Friday, October 29, 2010

Connecting Cruisers to Civilization

Our friends Steve and Selena on Westward II and Gordon and Anita on Dragonfly took a chance on scantily charted, unprotected anchorage on Ginetu island. The calm weather allowed them to venture in deeply into the reef among coral heads and find a picturesque, peaceful anchorage with the cleanest, clearest water they've ever seen. The coral was vibrant and diverse. The beaches were clean, inviting, and easily landed by dingy. Unfortunately, the fish and lobster population was virtually nonexistent. After several diving trips, both Gordon and Steve gave up on the chance of ever seeing any decent sized fish or lobster. Either the island has been overfished by islanders and/or the rumored Taiwan long liners, or some other environmental disaster has destroyed the local fish and lobster population. It is exposed to the SE trade winds, and the surf might make it inhospitable, but other much more turbulent reefs have been fertile spear fishing grounds. So something else must be at play. There is no sign of settlement on the islands and in significant storms they would be uninhabitable, so long term hunting by islanders is unlikely the cause as well. This would be a great mystery for environmentalists and researchers to solve in collaboration with adventurous cruisers willing to investigate less-visited islands. I'd like to one day set up a website to broker contact between cruisers and the various governmental and private sector organizations that could benefit from access to data from remote locations. Marine mapmakers could benefit from the wealth of sounding data compiled and shared by cruisers. Climatologists environmentalists could benefit from all the weather and wildlife information that cruisers are constantly sharing with one another. Here's a partial list of some of the connections a sailing rally organizer or a cleverly designed website (,, or might facilitate.
1) Academic Institutions
a) Research into environment (trash content and current flow, biology of islands, sociology of island cultures, psychology (remote peoples are a unique group of test subjects for understanding modern technology implications, technology testing, medicine/epidemiology sampling or monitoring, satellite communication, astronomy (events only visible from remote places), climatology research, navigation/maritime/mapping research, electronic device user interface testing for "universality" global intuitive)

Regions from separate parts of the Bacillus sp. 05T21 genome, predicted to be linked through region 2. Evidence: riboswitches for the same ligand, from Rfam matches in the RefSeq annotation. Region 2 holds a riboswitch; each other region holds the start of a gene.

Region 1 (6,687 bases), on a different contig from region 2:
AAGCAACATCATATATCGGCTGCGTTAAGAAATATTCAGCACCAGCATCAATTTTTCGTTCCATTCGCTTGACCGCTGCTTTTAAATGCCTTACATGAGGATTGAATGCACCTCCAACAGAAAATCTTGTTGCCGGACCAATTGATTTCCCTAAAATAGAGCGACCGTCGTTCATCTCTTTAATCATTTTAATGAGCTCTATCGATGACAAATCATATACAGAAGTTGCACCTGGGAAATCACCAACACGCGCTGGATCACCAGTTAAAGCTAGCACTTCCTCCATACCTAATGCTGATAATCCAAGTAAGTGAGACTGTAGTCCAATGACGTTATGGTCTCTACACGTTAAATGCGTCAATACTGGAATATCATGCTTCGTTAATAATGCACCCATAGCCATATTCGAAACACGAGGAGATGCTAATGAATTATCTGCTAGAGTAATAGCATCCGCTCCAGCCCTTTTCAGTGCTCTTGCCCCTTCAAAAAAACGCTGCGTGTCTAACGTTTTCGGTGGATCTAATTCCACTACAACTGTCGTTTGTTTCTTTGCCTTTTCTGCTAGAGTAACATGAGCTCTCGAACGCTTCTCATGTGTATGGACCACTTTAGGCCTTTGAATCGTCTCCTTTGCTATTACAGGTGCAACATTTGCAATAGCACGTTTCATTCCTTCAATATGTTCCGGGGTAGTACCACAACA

b) Logistics for researchers trying to maintain or communicate with partners/facilities/contacts in remote places
2) Governments
a) Regulation & treaty monitoring (nuclear weapons proliferation, hazardous waste disposal, environment, fisheries, global warming, etc)
b) Foreign policy research
c) National Defense Monitoring/Research
d) Public and international relations
e) Aid agency research and monitoring and logistics
f) Search and rescue logistics and communication and relationship maintenance
3) Individuals
a) Communication with family members (inbound or outbound)
b) Transportation of goods or money to family members (inbound or outbound)
4) Religious Organizations
a) Missionaries
b) Research
5) Corporations
a) sponsorship to piggyback on any publicity or fame in the trip
b) promotion of their brand to the remote places to get in on the ground floor in a developing economy
c) product testing in hash/remote locations (communication equipment, sailing/marine equipment, navigation equipment, cell phone coverage mapping, air cooled diesel generators, solar panels in tropics, water collection/purification systems, pesticides/seeds and agricultural technology, manual tools, cordless tool robustness testing, gasoline powered tools, outboard motors operating and being maintained in harsh environment with unskilled operators)

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